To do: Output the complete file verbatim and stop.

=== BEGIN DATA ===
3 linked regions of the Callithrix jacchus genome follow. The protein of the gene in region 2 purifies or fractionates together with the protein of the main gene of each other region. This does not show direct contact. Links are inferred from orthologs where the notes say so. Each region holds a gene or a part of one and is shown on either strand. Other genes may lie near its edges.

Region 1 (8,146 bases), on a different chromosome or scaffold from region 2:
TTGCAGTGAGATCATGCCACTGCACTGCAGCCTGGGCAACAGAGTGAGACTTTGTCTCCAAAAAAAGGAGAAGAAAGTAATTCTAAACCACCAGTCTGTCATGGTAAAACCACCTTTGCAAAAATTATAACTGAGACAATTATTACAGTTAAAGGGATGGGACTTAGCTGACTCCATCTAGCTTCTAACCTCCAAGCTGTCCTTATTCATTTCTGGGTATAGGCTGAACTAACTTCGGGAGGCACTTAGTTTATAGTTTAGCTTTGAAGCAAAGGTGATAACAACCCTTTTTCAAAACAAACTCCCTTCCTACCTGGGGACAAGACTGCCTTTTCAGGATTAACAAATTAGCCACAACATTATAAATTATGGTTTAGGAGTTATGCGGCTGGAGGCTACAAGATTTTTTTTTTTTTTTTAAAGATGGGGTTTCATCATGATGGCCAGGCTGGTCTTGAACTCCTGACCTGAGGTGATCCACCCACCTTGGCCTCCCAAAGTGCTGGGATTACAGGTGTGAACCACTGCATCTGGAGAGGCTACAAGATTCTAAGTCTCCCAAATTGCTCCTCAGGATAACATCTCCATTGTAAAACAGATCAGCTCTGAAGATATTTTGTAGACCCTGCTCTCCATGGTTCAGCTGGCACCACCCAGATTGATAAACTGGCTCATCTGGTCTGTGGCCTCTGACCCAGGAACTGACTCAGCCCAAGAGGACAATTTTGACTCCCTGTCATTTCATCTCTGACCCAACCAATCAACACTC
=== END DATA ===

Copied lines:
3 linked regions of the Callithrix jacchus genome follow. The protein of the gene in region 2 purifies or fractionates together with the protein of the main gene of each other region. This does not show direct contact. Links are inferred from orthologs where the notes say so. Each region holds a gene or a part of one and is shown on either strand. Other genes may lie near its edges.

Region 1 (8,146 bases), on a different chromosome or scaffold from region 2:
TTGCAGTGAGATCATGCCACTGCACTGCAGCCTGGGCAACAGAGTGAGACTTTGTCTCCAAAAAAAGGAGAAGAAAGTAATTCTAAACCACCAGTCTGTCATGGTAAAACCACCTTTGCAAAAATTATAACTGAGACAATTATTACAGTTAAAGGGATGGGACTTAGCTGACTCCATCTAGCTTCTAACCTCCAAGCTGTCCTTATTCATTTCTGGGTATAGGCTGAACTAACTTCGGGAGGCACTTAGTTTATAGTTTAGCTTTGAAGCAAAGGTGATAACAACCCTTTTTCAAAACAAACTCCCTTCCTACCTGGGGACAAGACTGCCTTTTCAGGATTAACAAATTAGCCACAACATTATAAATTATGGTTTAGGAGTTATGCGGCTGGAGGCTACAAGATTTTTTTTTTTTTTTTAAAGATGGGGTTTCATCATGATGGCCAGGCTGGTCTTGAACTCCTGACCTGAGGTGATCCACCCACCTTGGCCTCCCAAAGTGCTGGGATTACAGGTGTGAACCACTGCATCTGGAGAGGCTACAAGATTCTAAGTCTCCCAAATTGCTCCTCAGGATAACATCTCCATTGTAAAACAGATCAGCTCTGAAGATATTTTGTAGACCCTGCTCTCCATGGTTCAGCTGGCACCACCCAGATTGATAAACTGGCTCATCTGGTCTGTGGCCTCTGACCCAGGAACTGACTCAGCCCAAGAGGACAATTTTGACTCCCTGTCATTTCATCTCTGACCCAACCAATCAACACTC